A country that measures 12.4 km at its widest point and 24.8 km at its longest point, it's easy to skip when you're traveling about Europe.
We chose to make the detour on our drive back to Slovakia from Switzerland and spent about an hour in the capital city of Vaduz.
There was a beautiful cathedral, with beautiful stained glass windows.
There was a main street / square type thing that was largely constructed of these beige bricks. There were many tourist shops and we found a cute souvenir boutique that featured a local designer (her husband and mother were manning the shop when we stopped in). I don't know how many of you are looking for gifts for your friends and family from Liechtenstein, but definitely check them out.
I realized that I was in need of a bathroom and we asked a friendly lady in the information center where the closest (or only?) public toilet was. She directed us a little bit down the street where we encountered this conundrum:
Now, I realize that you can't actually see what our conundrum was, so let me explain it to you. There's a tiny white sign in the lower left of the picture which says WC and has an arrow directing you to the right. There is a tiny white sign on the lamp pole in the upper right of the picture which says WC and an area pointing you to the left.
One might think this would be a fairly simple equation and any person (Swiss-German speaking or not) could figure out the location of the toilet.
We looked at all the doors between those two signs, went upstairs and back downstairs, went around the corners of the building and finally located the WC. You can see the white doors in the picture below.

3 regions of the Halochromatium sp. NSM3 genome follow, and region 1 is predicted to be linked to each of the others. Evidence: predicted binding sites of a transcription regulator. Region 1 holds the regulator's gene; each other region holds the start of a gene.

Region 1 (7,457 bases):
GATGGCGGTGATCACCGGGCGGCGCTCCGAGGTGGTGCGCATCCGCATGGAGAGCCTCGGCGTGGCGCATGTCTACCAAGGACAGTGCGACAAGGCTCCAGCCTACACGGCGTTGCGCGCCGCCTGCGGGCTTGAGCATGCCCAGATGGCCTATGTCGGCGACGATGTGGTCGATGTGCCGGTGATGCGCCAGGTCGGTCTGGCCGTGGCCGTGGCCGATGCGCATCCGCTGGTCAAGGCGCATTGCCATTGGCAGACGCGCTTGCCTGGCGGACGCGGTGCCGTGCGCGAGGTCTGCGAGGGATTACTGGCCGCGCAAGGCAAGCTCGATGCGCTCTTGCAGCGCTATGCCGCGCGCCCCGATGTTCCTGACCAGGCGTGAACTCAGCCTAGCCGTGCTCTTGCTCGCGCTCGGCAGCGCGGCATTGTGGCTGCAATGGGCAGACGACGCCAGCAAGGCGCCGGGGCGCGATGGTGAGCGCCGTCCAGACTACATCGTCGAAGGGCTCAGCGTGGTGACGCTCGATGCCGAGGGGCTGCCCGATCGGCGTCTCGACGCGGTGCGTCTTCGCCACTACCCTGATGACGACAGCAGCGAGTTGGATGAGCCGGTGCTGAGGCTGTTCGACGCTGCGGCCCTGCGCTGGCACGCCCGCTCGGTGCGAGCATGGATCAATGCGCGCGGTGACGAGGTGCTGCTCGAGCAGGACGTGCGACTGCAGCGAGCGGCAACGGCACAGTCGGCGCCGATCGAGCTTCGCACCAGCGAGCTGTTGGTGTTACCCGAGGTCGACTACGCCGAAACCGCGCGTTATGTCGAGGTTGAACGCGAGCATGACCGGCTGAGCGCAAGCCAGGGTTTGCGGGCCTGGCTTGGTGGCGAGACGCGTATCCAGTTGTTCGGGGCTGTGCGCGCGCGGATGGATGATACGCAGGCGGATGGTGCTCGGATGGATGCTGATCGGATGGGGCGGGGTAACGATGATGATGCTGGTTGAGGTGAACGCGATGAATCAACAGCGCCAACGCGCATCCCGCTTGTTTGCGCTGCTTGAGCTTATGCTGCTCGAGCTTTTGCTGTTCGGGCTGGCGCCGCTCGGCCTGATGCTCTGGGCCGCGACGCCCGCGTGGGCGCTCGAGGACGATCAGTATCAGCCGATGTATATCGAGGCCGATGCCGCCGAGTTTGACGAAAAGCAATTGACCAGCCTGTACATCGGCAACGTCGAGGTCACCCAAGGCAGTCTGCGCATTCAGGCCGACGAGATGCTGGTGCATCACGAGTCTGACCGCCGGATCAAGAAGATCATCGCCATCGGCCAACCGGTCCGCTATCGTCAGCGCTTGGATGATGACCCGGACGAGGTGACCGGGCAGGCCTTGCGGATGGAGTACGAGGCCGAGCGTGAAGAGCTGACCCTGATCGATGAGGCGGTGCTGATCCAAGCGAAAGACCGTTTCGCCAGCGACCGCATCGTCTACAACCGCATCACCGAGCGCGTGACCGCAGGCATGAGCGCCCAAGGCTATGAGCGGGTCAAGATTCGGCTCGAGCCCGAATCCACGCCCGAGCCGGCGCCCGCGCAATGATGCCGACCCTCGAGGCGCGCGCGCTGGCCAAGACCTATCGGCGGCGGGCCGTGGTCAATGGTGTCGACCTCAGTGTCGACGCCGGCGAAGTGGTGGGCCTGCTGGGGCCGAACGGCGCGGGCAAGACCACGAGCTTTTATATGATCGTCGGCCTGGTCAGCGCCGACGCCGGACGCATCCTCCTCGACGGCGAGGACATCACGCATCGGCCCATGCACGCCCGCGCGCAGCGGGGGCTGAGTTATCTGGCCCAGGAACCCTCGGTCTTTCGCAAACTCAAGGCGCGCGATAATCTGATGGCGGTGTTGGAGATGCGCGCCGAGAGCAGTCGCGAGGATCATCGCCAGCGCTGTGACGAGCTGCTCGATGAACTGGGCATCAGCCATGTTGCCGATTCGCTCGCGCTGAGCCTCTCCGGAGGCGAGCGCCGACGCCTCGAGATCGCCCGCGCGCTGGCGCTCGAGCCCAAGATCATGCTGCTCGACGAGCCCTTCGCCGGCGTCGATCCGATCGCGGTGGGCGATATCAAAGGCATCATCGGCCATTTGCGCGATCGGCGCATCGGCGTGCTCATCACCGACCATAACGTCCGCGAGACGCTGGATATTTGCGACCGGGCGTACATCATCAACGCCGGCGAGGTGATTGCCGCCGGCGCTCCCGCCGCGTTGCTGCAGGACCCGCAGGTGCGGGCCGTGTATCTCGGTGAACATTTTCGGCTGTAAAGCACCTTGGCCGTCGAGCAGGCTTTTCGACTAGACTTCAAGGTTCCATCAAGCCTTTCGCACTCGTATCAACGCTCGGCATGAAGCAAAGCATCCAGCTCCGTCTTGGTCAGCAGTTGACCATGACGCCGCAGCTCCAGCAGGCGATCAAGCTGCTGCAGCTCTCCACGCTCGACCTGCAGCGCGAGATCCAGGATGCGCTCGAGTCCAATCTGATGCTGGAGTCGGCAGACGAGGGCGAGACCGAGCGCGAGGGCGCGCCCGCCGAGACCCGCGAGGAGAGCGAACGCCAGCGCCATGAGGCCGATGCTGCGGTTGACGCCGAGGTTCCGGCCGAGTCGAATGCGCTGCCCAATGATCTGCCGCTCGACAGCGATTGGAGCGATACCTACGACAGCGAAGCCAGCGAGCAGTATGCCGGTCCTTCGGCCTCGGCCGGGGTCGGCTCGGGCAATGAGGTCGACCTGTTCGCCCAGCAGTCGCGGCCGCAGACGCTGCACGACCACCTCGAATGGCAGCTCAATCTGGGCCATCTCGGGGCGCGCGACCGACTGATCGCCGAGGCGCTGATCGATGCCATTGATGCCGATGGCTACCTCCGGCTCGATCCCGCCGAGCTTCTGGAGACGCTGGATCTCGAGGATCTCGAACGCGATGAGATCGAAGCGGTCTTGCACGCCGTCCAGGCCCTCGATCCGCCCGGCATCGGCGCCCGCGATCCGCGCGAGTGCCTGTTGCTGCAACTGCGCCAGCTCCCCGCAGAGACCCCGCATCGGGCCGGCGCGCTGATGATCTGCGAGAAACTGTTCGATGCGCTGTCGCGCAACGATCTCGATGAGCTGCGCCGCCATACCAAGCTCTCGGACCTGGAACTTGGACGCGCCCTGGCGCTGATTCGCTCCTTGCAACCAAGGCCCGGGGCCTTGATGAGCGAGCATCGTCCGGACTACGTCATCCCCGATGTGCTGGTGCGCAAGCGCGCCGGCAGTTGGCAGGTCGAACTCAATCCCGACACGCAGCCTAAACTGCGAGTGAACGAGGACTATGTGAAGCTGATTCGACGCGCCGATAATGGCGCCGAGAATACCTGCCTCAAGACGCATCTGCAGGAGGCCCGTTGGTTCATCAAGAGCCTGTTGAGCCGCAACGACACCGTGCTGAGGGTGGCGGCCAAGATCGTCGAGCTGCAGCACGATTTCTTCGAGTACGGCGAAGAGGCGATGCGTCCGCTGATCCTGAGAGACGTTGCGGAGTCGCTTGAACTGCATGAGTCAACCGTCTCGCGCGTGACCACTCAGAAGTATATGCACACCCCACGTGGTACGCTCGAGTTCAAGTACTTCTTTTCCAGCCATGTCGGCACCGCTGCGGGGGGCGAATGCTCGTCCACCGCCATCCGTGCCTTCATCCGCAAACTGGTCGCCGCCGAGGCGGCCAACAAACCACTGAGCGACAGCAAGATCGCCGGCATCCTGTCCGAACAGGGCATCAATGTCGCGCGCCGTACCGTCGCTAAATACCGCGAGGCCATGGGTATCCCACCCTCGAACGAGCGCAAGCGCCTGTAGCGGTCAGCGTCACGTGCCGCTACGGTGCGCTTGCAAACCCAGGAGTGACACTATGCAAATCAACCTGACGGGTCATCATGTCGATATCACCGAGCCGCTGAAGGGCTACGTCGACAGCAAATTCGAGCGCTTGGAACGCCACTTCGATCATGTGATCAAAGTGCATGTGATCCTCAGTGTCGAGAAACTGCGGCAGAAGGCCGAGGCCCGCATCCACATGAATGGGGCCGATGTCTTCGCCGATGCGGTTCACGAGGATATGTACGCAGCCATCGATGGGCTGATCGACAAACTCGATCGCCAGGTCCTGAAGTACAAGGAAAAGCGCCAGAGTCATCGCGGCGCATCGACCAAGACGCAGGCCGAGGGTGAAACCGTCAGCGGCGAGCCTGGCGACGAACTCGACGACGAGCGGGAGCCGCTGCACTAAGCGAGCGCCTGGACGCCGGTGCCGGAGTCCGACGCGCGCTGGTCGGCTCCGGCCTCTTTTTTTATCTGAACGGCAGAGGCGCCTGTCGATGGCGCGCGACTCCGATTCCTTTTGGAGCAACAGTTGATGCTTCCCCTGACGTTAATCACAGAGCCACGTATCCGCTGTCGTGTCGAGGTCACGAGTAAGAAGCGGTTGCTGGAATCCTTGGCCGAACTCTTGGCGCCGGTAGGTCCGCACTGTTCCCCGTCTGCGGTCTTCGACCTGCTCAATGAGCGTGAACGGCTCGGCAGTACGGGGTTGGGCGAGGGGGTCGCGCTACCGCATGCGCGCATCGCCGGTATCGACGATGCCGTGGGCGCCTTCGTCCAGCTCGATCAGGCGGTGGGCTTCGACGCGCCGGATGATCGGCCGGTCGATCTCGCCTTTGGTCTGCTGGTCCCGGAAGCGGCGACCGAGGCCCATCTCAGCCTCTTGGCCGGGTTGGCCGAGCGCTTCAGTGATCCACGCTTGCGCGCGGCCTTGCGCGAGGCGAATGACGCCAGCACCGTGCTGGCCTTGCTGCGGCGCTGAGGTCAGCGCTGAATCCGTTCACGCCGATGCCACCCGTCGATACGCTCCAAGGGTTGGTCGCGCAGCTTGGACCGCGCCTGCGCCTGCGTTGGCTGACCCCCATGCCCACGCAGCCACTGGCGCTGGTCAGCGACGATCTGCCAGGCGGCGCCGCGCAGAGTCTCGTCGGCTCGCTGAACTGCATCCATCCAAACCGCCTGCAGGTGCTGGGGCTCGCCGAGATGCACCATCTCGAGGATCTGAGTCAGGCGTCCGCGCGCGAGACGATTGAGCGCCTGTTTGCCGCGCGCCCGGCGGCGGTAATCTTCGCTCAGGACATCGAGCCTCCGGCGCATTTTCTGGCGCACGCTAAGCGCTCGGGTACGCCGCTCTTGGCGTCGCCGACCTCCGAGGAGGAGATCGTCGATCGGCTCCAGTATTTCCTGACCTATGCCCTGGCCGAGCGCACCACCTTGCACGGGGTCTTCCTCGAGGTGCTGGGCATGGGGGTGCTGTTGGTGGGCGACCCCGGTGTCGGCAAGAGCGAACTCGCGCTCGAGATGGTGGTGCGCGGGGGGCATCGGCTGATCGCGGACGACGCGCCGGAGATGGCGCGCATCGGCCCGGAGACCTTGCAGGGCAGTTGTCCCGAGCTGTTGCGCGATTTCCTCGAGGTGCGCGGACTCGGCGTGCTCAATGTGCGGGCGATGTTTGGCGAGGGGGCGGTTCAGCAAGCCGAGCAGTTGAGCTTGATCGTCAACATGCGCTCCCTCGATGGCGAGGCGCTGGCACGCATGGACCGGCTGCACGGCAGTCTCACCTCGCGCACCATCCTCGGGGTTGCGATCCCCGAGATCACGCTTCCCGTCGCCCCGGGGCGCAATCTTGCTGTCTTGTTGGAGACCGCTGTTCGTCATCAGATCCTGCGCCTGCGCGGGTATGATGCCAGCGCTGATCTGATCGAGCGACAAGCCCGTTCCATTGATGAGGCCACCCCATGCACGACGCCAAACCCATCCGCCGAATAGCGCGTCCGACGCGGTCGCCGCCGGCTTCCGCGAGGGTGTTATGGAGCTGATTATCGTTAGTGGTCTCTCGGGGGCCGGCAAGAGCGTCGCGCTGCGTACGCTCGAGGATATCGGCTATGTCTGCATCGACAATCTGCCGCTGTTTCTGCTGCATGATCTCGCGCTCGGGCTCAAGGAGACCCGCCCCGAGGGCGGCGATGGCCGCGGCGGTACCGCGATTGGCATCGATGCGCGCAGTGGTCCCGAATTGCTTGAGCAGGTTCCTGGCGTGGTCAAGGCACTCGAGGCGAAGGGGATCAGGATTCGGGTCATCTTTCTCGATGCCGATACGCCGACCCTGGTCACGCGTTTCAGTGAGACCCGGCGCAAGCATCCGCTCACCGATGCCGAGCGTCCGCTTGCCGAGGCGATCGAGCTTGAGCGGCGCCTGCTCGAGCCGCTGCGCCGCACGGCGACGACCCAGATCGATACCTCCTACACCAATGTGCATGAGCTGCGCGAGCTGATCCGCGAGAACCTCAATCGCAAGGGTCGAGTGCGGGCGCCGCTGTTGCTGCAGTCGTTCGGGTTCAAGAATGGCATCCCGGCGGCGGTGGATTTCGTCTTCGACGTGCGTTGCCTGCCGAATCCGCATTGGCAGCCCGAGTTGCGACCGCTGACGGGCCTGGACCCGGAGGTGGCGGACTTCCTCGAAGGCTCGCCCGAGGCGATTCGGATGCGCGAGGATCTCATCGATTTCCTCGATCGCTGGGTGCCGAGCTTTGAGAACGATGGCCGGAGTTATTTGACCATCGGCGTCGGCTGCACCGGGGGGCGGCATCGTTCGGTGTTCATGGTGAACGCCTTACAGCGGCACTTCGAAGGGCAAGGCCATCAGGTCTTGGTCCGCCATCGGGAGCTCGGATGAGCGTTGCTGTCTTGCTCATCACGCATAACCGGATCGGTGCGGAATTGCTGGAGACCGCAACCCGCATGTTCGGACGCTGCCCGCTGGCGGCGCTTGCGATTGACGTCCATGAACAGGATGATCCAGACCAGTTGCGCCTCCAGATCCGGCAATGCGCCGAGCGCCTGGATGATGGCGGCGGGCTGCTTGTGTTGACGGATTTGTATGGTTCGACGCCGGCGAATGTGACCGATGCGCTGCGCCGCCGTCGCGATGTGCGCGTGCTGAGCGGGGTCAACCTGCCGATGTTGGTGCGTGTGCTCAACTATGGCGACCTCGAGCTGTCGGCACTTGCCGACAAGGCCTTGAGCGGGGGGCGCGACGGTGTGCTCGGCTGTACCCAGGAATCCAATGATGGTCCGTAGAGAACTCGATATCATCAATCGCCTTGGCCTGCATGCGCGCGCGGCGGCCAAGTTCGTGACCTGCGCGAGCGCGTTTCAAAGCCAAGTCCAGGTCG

There was a fairly utilitarian stainless steel toilet, which had handy grab bars to help those who have a more difficult time maintaining a squat without touching the toilet while in a public restroom. So really, other than the difficulty finding the toilet, it was quite a nice toilet.
Later, on our way back to the car, we passed this public toilet, helpfully marked as a toilet much more obviously than the one we used and also with a pretty little designation of the country in which you are depositing your waste. ;)
One of my favorite things about Liechtenstein was that you can actually get a stamp in your passport. This is so unusual with the open borders in the EU, that I actually expected it to be some kind of touristy thing that they just stamped on a piece of paper for you (probably because it was advertised for 3 francs).
However, this tourist-friendly country just takes that stamp (and your 3 francs) and puts it right in your official passport. Such a different experience than when I flew into Athens and asked if I could obtain a passport stamp and was told by the customs official that "it's not a souvenir."
Well Athens, I think Liechtenstein begs to differ.